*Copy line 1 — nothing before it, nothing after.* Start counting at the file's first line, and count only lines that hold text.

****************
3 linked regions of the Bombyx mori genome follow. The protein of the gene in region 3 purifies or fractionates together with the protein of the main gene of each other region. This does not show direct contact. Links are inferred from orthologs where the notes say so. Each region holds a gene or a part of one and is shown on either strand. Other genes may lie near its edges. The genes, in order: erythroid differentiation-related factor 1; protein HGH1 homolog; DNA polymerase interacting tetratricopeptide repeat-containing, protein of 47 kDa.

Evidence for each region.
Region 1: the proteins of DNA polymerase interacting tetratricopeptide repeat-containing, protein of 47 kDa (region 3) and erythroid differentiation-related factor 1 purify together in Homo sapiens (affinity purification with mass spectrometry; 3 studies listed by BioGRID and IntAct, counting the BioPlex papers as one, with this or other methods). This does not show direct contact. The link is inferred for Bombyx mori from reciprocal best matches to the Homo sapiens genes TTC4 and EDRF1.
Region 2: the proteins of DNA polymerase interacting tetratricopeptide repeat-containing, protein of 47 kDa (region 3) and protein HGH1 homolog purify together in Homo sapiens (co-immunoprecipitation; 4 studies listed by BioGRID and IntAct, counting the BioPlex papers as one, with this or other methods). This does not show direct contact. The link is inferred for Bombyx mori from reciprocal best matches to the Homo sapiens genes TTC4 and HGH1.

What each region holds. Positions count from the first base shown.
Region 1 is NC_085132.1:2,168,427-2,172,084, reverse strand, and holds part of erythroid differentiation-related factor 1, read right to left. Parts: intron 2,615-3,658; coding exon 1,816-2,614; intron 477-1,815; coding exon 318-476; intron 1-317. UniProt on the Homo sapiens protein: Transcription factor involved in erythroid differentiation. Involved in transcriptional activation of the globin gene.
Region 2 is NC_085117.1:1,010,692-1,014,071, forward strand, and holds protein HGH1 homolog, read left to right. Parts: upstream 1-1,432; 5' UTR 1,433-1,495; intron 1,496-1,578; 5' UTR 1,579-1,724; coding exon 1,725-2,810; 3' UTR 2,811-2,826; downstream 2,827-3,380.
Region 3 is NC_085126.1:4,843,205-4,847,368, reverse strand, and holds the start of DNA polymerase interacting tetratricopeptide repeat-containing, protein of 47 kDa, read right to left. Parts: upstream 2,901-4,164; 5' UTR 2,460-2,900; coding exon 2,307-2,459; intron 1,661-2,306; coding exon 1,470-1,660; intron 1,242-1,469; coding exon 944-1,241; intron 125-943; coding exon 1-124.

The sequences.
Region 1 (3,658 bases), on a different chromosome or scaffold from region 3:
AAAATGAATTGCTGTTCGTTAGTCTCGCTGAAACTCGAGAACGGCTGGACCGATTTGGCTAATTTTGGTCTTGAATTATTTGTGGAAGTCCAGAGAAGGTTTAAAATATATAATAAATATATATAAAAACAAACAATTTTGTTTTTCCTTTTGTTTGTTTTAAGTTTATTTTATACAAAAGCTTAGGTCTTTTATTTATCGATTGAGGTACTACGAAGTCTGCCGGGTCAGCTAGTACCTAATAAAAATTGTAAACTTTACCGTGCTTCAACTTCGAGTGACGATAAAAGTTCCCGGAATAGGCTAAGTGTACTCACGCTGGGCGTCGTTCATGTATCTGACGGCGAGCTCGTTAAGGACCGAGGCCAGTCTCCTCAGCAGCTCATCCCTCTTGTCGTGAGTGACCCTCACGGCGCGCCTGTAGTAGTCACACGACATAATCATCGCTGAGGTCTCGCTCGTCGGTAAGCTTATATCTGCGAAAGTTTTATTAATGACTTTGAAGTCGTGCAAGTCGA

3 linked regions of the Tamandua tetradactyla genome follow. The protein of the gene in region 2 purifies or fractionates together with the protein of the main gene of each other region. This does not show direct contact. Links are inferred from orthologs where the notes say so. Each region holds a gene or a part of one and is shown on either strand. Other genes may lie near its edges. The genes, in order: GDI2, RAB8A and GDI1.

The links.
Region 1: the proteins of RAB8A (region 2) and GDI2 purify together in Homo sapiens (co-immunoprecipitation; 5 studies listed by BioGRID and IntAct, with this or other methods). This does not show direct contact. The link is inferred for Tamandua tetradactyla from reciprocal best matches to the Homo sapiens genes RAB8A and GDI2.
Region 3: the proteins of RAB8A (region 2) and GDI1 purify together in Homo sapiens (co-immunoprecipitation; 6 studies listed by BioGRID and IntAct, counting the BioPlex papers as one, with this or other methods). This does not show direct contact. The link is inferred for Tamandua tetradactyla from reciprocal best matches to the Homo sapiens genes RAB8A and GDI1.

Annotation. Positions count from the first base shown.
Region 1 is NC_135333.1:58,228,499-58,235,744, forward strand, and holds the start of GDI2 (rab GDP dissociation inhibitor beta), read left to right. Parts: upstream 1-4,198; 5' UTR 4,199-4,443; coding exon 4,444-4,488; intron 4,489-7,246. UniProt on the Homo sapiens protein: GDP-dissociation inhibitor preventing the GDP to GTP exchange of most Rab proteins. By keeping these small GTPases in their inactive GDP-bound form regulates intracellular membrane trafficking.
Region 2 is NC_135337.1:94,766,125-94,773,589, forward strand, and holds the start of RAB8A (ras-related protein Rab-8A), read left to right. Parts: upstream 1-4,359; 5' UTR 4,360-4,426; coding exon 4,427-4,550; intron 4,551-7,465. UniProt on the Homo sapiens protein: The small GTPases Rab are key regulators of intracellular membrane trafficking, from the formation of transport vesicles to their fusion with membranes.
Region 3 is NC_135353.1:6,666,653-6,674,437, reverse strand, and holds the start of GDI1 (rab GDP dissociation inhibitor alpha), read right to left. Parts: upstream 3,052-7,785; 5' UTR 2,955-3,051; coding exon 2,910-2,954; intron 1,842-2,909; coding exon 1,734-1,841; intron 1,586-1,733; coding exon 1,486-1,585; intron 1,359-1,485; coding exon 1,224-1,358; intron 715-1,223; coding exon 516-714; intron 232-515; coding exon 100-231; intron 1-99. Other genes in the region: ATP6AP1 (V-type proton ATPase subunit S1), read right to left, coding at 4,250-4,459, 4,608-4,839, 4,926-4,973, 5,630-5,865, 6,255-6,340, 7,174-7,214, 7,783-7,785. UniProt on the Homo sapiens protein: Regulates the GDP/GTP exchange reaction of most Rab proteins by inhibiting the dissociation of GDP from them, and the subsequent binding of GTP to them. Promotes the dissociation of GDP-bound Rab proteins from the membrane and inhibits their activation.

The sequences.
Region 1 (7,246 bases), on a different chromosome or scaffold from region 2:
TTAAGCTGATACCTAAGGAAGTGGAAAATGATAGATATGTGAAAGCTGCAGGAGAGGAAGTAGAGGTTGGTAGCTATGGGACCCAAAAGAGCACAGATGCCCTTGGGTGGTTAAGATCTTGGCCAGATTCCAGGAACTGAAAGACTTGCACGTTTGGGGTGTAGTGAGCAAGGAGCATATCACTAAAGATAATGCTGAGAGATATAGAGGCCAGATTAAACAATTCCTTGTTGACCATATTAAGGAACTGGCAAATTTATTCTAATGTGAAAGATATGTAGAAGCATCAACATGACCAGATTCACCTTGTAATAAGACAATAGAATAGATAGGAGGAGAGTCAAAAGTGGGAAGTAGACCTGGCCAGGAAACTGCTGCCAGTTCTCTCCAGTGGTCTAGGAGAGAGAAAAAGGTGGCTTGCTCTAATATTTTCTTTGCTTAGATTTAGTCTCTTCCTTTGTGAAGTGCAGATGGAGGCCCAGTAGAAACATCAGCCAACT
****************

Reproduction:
3 linked regions of the Bombyx mori genome follow. The protein of the gene in region 3 purifies or fractionates together with the protein of the main gene of each other region. This does not show direct contact. Links are inferred from orthologs where the notes say so. Each region holds a gene or a part of one and is shown on either strand. Other genes may lie near its edges. The genes, in order: erythroid differentiation-related factor 1; protein HGH1 homolog; DNA polymerase interacting tetratricopeptide repeat-containing, protein of 47 kDa.